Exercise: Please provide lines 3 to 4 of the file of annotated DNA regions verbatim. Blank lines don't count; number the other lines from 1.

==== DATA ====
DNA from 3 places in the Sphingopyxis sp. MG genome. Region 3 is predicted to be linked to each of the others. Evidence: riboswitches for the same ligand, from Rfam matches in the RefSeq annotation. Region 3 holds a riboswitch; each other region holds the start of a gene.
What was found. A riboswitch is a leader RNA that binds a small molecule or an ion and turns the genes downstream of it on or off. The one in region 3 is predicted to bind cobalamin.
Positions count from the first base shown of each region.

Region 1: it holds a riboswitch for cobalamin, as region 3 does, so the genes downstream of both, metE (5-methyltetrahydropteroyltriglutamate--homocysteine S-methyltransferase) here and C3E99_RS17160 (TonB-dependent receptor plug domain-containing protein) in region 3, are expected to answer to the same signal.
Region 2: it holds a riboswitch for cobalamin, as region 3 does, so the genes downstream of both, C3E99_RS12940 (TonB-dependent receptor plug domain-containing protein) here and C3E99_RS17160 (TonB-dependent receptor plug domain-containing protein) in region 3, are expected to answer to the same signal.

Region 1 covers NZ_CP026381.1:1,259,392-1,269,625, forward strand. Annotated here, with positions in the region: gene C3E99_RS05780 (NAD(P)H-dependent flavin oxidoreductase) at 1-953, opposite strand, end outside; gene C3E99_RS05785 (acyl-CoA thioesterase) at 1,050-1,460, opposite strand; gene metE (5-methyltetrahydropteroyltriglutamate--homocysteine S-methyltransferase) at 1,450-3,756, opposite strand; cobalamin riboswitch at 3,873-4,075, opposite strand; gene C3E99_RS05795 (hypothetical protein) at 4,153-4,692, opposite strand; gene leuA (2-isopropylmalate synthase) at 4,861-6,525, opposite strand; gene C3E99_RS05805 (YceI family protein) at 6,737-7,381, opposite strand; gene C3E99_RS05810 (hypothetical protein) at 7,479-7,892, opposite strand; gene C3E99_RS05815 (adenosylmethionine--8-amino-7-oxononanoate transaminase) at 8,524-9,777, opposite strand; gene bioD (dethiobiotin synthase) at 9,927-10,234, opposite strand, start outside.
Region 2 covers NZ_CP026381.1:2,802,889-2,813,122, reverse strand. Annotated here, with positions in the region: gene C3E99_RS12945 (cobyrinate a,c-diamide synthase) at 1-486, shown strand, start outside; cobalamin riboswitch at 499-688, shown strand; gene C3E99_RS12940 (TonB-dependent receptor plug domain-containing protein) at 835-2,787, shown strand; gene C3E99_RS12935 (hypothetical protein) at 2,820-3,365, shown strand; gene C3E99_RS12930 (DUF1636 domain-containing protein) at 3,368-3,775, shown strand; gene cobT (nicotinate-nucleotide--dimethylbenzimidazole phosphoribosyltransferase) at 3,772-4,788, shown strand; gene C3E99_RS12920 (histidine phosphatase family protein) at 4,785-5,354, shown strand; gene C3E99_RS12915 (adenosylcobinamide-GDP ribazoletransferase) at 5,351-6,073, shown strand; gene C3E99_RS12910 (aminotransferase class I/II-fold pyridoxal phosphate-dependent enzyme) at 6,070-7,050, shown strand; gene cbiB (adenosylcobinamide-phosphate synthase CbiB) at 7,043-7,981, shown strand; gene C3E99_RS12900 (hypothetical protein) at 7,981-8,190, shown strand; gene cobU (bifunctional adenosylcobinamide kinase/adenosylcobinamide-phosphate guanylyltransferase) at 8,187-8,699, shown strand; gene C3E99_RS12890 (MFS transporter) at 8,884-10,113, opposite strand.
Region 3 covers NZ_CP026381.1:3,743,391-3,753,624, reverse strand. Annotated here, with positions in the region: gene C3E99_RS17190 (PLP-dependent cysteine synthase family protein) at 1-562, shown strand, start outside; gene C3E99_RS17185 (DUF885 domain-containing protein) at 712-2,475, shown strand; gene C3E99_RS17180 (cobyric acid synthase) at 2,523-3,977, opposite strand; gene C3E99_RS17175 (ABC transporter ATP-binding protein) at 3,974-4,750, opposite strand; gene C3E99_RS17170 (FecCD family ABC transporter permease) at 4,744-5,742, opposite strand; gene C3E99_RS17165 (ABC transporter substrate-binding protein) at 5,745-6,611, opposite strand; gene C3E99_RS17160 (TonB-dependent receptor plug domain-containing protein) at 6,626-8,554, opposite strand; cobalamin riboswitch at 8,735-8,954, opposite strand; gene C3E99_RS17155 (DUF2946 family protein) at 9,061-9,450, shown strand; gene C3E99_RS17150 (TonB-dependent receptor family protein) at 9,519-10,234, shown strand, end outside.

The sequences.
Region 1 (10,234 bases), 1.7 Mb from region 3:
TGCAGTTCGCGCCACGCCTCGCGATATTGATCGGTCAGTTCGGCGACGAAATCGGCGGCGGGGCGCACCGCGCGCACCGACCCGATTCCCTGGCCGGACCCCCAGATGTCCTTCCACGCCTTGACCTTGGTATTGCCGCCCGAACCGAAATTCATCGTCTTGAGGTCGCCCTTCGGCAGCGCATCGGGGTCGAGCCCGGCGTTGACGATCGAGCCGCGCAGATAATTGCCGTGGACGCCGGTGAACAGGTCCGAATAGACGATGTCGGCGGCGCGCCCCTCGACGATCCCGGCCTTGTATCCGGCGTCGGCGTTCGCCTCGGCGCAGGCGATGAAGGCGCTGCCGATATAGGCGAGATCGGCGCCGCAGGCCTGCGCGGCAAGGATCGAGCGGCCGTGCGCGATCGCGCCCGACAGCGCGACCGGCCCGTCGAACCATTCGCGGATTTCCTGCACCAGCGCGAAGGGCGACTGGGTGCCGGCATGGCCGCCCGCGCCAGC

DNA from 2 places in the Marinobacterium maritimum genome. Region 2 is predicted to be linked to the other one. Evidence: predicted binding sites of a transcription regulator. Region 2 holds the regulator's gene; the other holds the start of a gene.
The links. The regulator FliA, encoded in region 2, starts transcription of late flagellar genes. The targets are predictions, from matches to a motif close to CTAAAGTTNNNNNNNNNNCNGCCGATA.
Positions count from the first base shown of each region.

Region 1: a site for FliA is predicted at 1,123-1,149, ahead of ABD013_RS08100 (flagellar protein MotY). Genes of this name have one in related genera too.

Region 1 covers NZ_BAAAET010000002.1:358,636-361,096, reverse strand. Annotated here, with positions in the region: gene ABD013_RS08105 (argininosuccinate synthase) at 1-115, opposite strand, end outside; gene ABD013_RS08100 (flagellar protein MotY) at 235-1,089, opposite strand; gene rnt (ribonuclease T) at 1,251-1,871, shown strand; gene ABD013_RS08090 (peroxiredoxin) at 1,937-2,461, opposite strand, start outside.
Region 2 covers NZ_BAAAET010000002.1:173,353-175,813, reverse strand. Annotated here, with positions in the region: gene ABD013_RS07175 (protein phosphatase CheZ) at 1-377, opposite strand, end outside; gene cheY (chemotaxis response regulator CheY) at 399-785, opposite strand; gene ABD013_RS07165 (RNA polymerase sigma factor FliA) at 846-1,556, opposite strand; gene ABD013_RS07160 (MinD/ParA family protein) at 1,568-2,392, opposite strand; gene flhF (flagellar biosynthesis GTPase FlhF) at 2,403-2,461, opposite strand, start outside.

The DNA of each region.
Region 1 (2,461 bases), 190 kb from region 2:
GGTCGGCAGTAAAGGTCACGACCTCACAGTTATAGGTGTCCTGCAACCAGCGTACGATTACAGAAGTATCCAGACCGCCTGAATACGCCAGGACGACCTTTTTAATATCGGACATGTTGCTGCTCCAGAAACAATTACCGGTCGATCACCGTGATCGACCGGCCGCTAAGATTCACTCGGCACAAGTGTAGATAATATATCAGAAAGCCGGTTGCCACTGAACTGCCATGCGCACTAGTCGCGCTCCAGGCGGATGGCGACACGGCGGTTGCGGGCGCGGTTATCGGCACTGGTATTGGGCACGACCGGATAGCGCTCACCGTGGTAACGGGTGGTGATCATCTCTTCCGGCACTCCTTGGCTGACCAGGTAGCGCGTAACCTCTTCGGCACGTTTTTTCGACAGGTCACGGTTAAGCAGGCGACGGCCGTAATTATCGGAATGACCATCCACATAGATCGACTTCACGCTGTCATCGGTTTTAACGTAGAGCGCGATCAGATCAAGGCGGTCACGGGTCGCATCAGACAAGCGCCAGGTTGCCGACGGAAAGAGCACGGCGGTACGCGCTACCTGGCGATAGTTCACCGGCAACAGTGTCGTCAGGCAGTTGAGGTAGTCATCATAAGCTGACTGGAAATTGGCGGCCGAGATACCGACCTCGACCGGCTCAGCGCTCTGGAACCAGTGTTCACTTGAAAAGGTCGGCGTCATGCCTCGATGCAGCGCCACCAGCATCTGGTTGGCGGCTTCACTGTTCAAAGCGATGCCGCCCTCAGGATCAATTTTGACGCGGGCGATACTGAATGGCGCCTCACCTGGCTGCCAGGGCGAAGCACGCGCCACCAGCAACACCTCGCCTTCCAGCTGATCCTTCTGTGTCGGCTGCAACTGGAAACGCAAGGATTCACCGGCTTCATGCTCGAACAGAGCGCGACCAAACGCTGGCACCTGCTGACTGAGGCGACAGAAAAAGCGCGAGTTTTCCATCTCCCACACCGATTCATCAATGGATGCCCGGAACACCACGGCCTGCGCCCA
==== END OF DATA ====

Positions count from the first base shown of each region.

Region 1: it holds a riboswitch for cobalamin, as region 3 does, so the genes downstream of both, metE (5-methyltetrahydropteroyltriglutamate--homocysteine S-methyltransferase) here and C3E99_RS17160 (TonB-dependent receptor plug domain-containing protein) in region 3, are expected to answer to the same signal.